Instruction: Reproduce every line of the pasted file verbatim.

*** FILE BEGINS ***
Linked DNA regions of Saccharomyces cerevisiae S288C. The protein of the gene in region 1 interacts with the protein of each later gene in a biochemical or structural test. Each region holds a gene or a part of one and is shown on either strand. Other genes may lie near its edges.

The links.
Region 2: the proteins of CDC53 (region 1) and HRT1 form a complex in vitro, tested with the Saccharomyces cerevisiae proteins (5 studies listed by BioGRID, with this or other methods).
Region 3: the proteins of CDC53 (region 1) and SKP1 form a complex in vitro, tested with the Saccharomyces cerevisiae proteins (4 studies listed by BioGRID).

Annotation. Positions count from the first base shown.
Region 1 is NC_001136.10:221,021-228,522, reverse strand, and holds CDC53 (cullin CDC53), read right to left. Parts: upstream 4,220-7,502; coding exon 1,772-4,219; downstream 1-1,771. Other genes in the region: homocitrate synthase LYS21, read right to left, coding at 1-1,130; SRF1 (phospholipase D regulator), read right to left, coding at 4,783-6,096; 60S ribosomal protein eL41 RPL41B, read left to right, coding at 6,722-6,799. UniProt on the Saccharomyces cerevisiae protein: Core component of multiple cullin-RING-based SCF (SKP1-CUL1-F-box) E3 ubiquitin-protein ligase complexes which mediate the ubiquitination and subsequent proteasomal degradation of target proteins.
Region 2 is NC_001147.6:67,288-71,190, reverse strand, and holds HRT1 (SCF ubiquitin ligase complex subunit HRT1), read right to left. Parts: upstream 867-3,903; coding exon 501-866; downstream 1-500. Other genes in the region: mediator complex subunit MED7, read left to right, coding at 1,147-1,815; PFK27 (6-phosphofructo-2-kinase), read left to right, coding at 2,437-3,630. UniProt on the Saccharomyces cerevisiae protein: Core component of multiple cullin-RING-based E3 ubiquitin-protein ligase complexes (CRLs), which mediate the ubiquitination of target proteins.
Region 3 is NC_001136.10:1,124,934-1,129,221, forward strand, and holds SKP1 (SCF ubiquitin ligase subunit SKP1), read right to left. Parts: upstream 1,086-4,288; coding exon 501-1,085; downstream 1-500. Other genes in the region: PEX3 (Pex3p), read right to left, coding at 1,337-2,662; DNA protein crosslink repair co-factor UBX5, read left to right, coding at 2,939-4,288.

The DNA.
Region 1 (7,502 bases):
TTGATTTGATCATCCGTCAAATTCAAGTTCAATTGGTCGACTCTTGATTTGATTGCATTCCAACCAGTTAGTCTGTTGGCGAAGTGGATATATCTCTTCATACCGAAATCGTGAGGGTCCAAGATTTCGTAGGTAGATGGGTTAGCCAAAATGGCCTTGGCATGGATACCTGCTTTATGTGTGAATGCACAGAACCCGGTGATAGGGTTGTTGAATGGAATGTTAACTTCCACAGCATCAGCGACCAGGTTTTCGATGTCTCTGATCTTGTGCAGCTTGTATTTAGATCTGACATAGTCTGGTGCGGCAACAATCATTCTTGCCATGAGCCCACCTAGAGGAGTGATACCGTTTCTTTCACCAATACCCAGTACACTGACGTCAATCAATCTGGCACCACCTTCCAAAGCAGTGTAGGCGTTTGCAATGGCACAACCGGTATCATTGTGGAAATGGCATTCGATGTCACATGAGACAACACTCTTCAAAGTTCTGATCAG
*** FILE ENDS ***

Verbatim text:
Linked DNA regions of Saccharomyces cerevisiae S288C. The protein of the gene in region 1 interacts with the protein of each later gene in a biochemical or structural test. Each region holds a gene or a part of one and is shown on either strand. Other genes may lie near its edges.

The links.
Region 2: the proteins of CDC53 (region 1) and HRT1 form a complex in vitro, tested with the Saccharomyces cerevisiae proteins (5 studies listed by BioGRID, with this or other methods).
Region 3: the proteins of CDC53 (region 1) and SKP1 form a complex in vitro, tested with the Saccharomyces cerevisiae proteins (4 studies listed by BioGRID).

Annotation. Positions count from the first base shown.
Region 1 is NC_001136.10:221,021-228,522, reverse strand, and holds CDC53 (cullin CDC53), read right to left. Parts: upstream 4,220-7,502; coding exon 1,772-4,219; downstream 1-1,771. Other genes in the region: homocitrate synthase LYS21, read right to left, coding at 1-1,130; SRF1 (phospholipase D regulator), read right to left, coding at 4,783-6,096; 60S ribosomal protein eL41 RPL41B, read left to right, coding at 6,722-6,799. UniProt on the Saccharomyces cerevisiae protein: Core component of multiple cullin-RING-based SCF (SKP1-CUL1-F-box) E3 ubiquitin-protein ligase complexes which mediate the ubiquitination and subsequent proteasomal degradation of target proteins.
Region 2 is NC_001147.6:67,288-71,190, reverse strand, and holds HRT1 (SCF ubiquitin ligase complex subunit HRT1), read right to left. Parts: upstream 867-3,903; coding exon 501-866; downstream 1-500. Other genes in the region: mediator complex subunit MED7, read left to right, coding at 1,147-1,815; PFK27 (6-phosphofructo-2-kinase), read left to right, coding at 2,437-3,630. UniProt on the Saccharomyces cerevisiae protein: Core component of multiple cullin-RING-based E3 ubiquitin-protein ligase complexes (CRLs), which mediate the ubiquitination of target proteins.
Region 3 is NC_001136.10:1,124,934-1,129,221, forward strand, and holds SKP1 (SCF ubiquitin ligase subunit SKP1), read right to left. Parts: upstream 1,086-4,288; coding exon 501-1,085; downstream 1-500. Other genes in the region: PEX3 (Pex3p), read right to left, coding at 1,337-2,662; DNA protein crosslink repair co-factor UBX5, read left to right, coding at 2,939-4,288.

The DNA.
Region 1 (7,502 bases):
TTGATTTGATCATCCGTCAAATTCAAGTTCAATTGGTCGACTCTTGATTTGATTGCATTCCAACCAGTTAGTCTGTTGGCGAAGTGGATATATCTCTTCATACCGAAATCGTGAGGGTCCAAGATTTCGTAGGTAGATGGGTTAGCCAAAATGGCCTTGGCATGGATACCTGCTTTATGTGTGAATGCACAGAACCCGGTGATAGGGTTGTTGAATGGAATGTTAACTTCCACAGCATCAGCGACCAGGTTTTCGATGTCTCTGATCTTGTGCAGCTTGTATTTAGATCTGACATAGTCTGGTGCGGCAACAATCATTCTTGCCATGAGCCCACCTAGAGGAGTGATACCGTTTCTTTCACCAATACCCAGTACACTGACGTCAATCAATCTGGCACCACCTTCCAAAGCAGTGTAGGCGTTTGCAATGGCACAACCGGTATCATTGTGGAAATGGCATTCGATGTCACATGAGACAACACTCTTCAAAGTTCTGATCAG